KABUL -- World Bank chief James Wolfensohn said Wednesday he had held talks about financing a fuel pipeline to channel massive gas reserves from Turkmenistan through Afghanistan to India or Pakistan.
|AFRICA: Controversy Continues to Dog Major World Bank Projects|
by Jim Cason, AllAfrica.com
April 25th, 2002
The World Bank president's June meeting could do worse than to consider Uganda's Bujagali Dam project and Tanzania's Bulyanhulu Gold Mine. The two large-scale projects are being supported by the World Bank's International Finance Corporation (IFC) and Multilateral Investment Guarantee Agency (Miga), as part of a broad strategy to increase economic growth and alleviate poverty.
|UK: Report Says World Bank, IMF Policies Provoke Worldwide Protests|
by Jim Lobe, OneWorld US
April 22nd, 2002
At least 23 countries in Asia, Africa, and the Americas experienced protests or civil unrest last year as a result of their governments' pursuit of policies backed by the International Monetary Fund (news - web sites) (IMF) and the World Bank, according to a report released this weekend.
|US: IMF and World Bank Meetings Open as Protestors Gather|
April 20th, 2002
Chanting, singing and beating drums, tens of thousands of protesters converged on the U.S. capital on Saturday to demonstrate against the U.S.-led war on terror, Israeli military actions in the West Bank and globalization
|Colombia: World Bank, IMF Threw Economy Into Tailspin|
by Tony Avirgan, Baltimore Sun
April 4th, 2002
WASHINGTON -- As the United States drifts deeper into the Colombian quagmire of drugs and war, policy-makers need to take a new look at the problems of poverty, joblessness and hopelessness that have made that country such a trouble spot.
|Palestine: Restrictions leave Economy "Near Collapse" Says World Bank|
by Alan Beattie, Financial Times
March 27th, 2002
Restrictions on the movement of goods and people in Israel and the occupied territories in response to the 18-month old intifada have brought the Palestinian economy close to collapse, according to a new report by the World Bank.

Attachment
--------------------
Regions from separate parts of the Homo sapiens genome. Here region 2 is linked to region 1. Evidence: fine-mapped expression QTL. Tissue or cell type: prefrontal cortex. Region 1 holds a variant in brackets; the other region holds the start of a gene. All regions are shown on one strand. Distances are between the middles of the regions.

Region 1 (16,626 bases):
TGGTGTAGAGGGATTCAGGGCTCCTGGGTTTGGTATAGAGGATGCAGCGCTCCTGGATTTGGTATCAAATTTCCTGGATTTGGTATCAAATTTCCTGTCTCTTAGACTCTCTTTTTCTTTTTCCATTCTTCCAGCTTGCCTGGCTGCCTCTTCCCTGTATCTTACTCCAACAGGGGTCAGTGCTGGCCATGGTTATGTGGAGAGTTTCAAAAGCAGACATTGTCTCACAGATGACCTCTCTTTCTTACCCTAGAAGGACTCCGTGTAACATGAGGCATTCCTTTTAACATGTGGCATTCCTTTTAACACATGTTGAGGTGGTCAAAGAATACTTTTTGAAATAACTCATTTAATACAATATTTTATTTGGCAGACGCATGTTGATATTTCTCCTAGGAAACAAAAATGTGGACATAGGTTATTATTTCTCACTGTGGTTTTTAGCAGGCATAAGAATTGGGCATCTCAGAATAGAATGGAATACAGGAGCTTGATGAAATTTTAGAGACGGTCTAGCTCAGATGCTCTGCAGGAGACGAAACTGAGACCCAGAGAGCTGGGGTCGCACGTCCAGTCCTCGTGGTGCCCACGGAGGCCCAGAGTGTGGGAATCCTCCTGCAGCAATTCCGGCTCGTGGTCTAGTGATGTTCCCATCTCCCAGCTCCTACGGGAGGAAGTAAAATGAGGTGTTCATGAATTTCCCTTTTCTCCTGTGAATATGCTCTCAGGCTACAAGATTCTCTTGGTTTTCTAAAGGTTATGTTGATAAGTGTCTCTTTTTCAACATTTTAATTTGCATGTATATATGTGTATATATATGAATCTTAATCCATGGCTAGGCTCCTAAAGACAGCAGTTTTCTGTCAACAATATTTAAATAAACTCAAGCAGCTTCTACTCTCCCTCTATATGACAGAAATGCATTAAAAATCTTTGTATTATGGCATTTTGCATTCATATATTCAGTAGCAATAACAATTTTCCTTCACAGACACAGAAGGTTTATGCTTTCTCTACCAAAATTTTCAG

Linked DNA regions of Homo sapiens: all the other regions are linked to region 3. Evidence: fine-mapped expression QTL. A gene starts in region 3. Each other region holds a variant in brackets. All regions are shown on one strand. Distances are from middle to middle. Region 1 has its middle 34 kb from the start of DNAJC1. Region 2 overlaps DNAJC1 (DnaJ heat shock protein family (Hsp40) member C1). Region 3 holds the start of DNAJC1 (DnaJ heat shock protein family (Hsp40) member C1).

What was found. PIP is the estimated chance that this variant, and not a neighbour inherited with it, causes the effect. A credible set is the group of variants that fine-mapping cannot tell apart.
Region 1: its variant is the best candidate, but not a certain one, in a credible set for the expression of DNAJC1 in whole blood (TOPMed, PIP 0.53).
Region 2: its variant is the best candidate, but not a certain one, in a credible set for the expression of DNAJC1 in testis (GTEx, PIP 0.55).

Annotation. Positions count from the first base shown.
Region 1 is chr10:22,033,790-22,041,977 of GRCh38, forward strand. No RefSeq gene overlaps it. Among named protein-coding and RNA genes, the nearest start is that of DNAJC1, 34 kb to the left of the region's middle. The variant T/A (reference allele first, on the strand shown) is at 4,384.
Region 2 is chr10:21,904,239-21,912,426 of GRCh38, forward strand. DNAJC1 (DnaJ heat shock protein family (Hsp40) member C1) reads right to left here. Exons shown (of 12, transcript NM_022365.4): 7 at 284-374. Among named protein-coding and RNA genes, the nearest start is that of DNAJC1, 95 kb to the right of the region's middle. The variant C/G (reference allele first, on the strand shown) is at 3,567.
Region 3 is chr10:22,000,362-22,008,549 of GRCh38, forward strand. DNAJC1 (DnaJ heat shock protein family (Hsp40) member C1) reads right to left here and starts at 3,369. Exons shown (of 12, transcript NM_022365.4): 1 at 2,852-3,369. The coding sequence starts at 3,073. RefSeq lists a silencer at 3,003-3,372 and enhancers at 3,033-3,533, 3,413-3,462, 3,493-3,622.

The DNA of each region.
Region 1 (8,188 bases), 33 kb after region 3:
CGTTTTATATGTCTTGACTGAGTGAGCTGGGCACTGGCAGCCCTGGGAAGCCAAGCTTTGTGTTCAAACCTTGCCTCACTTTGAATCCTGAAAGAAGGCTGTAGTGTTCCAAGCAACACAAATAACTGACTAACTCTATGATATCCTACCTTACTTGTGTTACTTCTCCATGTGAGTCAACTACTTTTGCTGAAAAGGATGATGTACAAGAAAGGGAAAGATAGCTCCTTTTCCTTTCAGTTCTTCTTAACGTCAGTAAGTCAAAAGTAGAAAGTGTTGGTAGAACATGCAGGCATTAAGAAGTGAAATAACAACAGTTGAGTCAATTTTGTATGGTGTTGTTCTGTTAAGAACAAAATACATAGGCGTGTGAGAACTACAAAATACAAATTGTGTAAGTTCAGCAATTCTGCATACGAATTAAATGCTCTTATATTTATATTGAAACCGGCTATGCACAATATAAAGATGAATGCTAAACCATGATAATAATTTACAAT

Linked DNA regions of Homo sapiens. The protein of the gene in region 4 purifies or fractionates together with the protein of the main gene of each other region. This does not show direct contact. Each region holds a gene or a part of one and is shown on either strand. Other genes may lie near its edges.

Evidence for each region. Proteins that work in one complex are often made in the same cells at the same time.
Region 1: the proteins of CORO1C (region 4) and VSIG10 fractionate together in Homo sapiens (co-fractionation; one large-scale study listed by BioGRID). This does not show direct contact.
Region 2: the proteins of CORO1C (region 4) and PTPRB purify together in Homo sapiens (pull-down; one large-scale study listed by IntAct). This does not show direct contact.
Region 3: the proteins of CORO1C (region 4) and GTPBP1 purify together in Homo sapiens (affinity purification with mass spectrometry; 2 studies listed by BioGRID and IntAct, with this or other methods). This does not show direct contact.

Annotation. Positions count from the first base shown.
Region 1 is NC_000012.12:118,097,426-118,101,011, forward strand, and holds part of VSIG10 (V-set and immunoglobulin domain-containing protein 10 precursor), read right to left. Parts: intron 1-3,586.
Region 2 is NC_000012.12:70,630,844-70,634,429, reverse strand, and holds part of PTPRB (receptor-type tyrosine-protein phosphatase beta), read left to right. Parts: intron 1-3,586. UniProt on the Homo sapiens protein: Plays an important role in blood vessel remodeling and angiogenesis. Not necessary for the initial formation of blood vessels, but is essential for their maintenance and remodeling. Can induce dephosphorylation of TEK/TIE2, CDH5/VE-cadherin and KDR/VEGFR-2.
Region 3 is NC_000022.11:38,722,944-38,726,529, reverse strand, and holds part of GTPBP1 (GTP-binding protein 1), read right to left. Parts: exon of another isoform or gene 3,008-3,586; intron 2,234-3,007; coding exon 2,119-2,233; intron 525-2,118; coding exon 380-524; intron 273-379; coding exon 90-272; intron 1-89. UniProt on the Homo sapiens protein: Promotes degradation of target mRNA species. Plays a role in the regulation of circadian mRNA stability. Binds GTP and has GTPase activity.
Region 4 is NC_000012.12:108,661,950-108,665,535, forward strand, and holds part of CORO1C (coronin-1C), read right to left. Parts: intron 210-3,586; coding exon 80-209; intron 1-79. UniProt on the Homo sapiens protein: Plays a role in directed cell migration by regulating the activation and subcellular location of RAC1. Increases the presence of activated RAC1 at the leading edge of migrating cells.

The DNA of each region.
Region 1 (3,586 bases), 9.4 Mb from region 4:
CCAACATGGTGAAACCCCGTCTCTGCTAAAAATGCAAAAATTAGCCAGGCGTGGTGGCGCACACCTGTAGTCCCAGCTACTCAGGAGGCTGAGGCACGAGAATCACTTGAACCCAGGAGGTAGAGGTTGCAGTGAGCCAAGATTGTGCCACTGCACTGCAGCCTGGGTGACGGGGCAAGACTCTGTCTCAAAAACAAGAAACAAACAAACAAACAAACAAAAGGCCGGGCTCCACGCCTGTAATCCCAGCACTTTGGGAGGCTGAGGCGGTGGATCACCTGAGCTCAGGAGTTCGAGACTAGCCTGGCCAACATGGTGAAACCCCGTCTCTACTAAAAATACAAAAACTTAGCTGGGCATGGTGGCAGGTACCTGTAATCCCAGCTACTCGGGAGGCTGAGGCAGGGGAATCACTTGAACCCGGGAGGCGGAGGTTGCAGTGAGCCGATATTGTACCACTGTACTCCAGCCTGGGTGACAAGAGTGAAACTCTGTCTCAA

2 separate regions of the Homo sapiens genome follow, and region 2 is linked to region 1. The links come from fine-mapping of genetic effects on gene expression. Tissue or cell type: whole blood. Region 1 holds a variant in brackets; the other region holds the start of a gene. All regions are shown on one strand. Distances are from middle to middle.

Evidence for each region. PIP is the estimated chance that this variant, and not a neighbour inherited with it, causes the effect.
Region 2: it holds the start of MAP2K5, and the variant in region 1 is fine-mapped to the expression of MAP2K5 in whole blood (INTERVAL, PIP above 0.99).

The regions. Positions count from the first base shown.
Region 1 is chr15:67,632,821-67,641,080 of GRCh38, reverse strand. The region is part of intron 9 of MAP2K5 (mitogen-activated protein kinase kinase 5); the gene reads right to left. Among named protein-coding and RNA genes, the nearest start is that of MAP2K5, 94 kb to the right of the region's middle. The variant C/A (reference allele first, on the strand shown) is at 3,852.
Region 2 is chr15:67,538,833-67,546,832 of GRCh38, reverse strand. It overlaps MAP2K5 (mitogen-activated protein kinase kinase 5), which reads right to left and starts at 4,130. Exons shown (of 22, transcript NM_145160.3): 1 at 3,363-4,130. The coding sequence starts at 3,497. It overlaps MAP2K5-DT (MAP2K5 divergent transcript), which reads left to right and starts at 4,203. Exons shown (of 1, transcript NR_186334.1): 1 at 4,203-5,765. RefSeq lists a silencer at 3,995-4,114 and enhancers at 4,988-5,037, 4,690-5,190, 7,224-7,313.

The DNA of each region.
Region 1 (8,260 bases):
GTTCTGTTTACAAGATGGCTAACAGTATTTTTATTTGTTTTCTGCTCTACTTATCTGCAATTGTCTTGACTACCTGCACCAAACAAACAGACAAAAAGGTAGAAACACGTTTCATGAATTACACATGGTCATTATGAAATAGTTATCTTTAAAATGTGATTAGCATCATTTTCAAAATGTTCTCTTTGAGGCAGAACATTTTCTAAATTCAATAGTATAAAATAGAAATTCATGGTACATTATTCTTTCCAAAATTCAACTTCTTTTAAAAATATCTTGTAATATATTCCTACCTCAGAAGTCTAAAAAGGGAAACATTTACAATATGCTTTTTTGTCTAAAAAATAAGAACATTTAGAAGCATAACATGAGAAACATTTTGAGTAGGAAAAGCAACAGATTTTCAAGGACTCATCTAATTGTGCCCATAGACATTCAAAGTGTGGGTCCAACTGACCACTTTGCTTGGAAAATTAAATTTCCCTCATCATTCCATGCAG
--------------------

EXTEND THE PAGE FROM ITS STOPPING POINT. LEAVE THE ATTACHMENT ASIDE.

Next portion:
|US: NY Cops Pushed Legal Limits in WEF Protests|
by Esther Kaplan, The Village Voice
February 13th, 2002
New York City police commish Ray Kelly may be congratulating his Shea-honed troops on ''a tough job well done,'' but several activists and attorneys say policing of the World Economic Forum protests last week was a civil rights disaster. They cite baseless arrests, punitive detentions, and surveillance so aggressive it may have crossed the line even in this Ashcroft era.
|Argentina: Food Emergency as Gov't Looks into Capital Flight|
by Marcela Valente, Inter Press Service
January 16th, 2002
BUENOS AIRES -- The Argentine government declared a food emergency Wednesday as demonstrations intensified outside banks in several cities in protest against strict banking curbs. The justice authorities, meanwhile, began investigating reports of massive transfer of capital out of the country.
|USA: IMF Model Fueled Argentina's Economic Collapse|
by Robert Kuttner, Boston Globe
January 7th, 2002
The economic collapse of Argentina is the latest failure of the one-size-fits-all model that the United States tries to impose on developing countries. Critics of this model are often attacked as protectionists, tools of special interest groups, anarchists, and worse. But in fact they include some of the world's most eminent economists.